How do I get used to being single?
November 25, 2014 12:01 PM   Subscribe

I've been out of a relationship for over a month and I'm running into trouble reconciling with the single status. It doesn't help that the ex seems to be moving along well. How do I reconcile with the feeling that I'm completely isolated?

I understand that life goes on but I feel like for me it's not going on fast enough. I still feel this sense of isolation and remove from society. I've been going out, engaging in hobbies, going to therapy, and reconnecting with old friends and trying to move on. But I cannot shake off this sense that I may never find someone to share my life with.

It doesn't help that the management in my building demanded I give up my pet cat or face penalties. I'm dreading the idea of going to an empty home and I feel tired enough to not want to go out every night (I think people feel the same - everyone can only go out so much). I'm trying not to melt into self-pity but sometimes that happens. I kick myself for feeling so needy. How can I stop feeling like this "singleness" may be a forever thing and not just a phase?

If it helps, I'm 33 and live in DC.
posted by skippingcharades to Human Relations (16 answers total) 6 users marked this as a favorite
 
I've been out of a relationship for over a month ... How can I stop feeling like this "singleness" may be a forever thing ...

There is such a vast difference between a month and forever that you are overlooking what comes between: time.

Be patient with yourself. If your ex's current situation/changes/movements are still hurting you, then you're not even truly "single" yet. You're still coming out of your prior relationship. So give that the time it needs, then be fully single. After a while you'll move on without "trying to move on."
posted by headnsouth at 12:10 PM on November 25, 2014 [6 favorites]


A month is nothing. Zero. You will feel 100% better but you're demanding too much of yourself right now.
posted by showbiz_liz at 12:11 PM on November 25, 2014 [6 favorites]


Knowing what your ex is up to implies that you've been monitoring them in some way. Unless you work with them/live with them, stop that - it only hurts you.

I found this video to be helpful when I felt down: How To Be Alone.
posted by Setec Astronomy at 12:14 PM on November 25, 2014 [1 favorite]


I don't know exactly where you're getting the message that your ex is doing great, but I'd recommend trying to block him/her out of your life at least for a while. If that means unfriending on Facebook or whatever, do it. You need some space.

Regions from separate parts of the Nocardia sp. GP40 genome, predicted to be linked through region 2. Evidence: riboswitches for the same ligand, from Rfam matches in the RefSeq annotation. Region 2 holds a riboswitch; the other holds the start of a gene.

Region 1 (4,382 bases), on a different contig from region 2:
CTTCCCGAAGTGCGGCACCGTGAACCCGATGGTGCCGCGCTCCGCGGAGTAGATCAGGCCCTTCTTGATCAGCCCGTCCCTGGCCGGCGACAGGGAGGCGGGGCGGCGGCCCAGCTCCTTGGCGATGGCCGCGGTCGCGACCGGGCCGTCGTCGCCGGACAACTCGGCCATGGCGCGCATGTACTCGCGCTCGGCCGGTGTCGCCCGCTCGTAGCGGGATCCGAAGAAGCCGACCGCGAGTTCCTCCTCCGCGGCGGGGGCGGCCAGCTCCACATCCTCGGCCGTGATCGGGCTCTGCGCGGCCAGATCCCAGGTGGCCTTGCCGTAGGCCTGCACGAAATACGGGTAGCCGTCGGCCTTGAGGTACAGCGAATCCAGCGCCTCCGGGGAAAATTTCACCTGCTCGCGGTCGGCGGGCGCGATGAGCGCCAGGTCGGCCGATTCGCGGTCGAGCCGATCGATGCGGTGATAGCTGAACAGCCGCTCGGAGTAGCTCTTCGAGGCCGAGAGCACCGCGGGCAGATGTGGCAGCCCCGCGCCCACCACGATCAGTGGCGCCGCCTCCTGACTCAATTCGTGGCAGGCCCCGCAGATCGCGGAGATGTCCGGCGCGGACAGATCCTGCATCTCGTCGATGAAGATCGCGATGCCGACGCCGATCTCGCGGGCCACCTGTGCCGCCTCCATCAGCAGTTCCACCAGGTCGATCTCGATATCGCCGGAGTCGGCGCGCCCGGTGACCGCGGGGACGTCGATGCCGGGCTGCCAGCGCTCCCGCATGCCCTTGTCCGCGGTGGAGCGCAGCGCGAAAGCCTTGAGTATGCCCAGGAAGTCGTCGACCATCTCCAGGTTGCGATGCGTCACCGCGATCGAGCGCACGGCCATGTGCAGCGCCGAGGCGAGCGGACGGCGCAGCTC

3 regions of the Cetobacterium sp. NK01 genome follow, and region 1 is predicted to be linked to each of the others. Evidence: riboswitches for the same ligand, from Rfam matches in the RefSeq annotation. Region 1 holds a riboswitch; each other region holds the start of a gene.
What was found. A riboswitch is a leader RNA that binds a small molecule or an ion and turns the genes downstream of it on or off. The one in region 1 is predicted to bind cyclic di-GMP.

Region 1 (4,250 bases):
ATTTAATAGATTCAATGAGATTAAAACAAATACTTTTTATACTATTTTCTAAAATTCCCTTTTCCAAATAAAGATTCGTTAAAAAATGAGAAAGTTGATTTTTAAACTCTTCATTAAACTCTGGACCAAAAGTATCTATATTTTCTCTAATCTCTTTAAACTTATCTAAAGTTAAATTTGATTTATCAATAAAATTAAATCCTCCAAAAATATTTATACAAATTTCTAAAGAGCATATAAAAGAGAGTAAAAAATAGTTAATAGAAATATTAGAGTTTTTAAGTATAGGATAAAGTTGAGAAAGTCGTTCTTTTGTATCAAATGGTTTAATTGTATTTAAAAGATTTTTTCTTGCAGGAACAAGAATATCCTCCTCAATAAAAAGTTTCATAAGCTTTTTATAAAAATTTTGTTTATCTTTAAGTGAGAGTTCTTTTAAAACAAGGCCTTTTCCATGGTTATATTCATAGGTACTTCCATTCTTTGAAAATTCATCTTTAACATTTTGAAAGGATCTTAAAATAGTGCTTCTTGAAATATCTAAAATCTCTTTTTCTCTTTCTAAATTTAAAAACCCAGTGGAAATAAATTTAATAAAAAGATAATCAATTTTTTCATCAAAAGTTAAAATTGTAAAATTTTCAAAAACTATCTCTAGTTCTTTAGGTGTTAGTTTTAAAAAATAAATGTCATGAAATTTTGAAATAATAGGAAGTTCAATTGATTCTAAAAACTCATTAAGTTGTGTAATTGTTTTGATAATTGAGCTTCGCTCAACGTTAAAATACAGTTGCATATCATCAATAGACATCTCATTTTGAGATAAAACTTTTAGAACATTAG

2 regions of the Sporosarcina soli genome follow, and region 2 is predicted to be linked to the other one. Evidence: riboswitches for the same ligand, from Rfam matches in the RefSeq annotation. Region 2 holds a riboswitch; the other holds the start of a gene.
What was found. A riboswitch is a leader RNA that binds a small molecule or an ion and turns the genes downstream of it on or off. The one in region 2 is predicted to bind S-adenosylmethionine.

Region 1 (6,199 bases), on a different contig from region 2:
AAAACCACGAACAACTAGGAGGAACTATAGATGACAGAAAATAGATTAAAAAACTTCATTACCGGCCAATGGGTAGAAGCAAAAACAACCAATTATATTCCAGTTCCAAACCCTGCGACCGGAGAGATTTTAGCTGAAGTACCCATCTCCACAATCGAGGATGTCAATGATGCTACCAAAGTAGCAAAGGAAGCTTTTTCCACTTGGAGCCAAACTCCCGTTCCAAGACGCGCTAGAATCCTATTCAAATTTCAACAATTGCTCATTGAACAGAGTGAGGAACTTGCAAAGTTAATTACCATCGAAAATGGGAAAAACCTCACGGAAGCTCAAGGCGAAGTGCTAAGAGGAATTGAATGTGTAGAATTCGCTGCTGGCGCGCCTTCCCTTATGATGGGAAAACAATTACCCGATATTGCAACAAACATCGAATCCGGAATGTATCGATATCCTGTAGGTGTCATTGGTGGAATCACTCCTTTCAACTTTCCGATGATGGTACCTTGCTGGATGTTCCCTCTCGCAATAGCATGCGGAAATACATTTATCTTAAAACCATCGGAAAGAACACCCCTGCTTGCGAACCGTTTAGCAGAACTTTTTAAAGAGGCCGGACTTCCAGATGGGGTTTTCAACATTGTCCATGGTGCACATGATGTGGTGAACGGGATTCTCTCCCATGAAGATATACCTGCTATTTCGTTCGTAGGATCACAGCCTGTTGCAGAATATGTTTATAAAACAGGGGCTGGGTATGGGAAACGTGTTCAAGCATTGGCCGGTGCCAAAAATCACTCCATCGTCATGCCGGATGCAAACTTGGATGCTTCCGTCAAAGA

Also remember the saying "don't compare someone else's hilight reels to your behind-the-scenes." People project (and post on social media) a certain image that is often incongruent with their actual lives.
posted by radioamy at 12:14 PM on November 25, 2014 [5 favorites]


This is all super-normal, especially at a month out. You just have to keep doing the things that make up life, every day. Eventually you will have a moment where you understand that the feeling you're identifying as "this sense that I may never find someone" is actually just "I am grieving the ex and our relationship."

A question: Why do you know what your ex is doing though? You shouldn't have any means of knowing that right now. Are you facebooking? still talking? are friends telling you? Unfriend, block, no contact, tell your idiot friends to shut it.
posted by We put our faith in Blast Hardcheese at 12:15 PM on November 25, 2014


Sorry...to clarify without getting anyone in trouble: my situation does not permit me from ceasing contact. Still required to see him each day. I've been restricting contact however. I'm not worried about that anymore. Just trying to figure out how to get rid of these feelings of nothing changing and everything remaining static. Thanks for the suggestions.
posted by skippingcharades at 12:25 PM on November 25, 2014


The next time you feel ashamed or want to kick yourself for feeling needy, pause, hold that thought and label it: "thinking"...take the time to process arising emotions and any physical sensation it produces. Take each day at a time. Music helps sometimes.
posted by wallawallasweet at 12:41 PM on November 25, 2014 [2 favorites]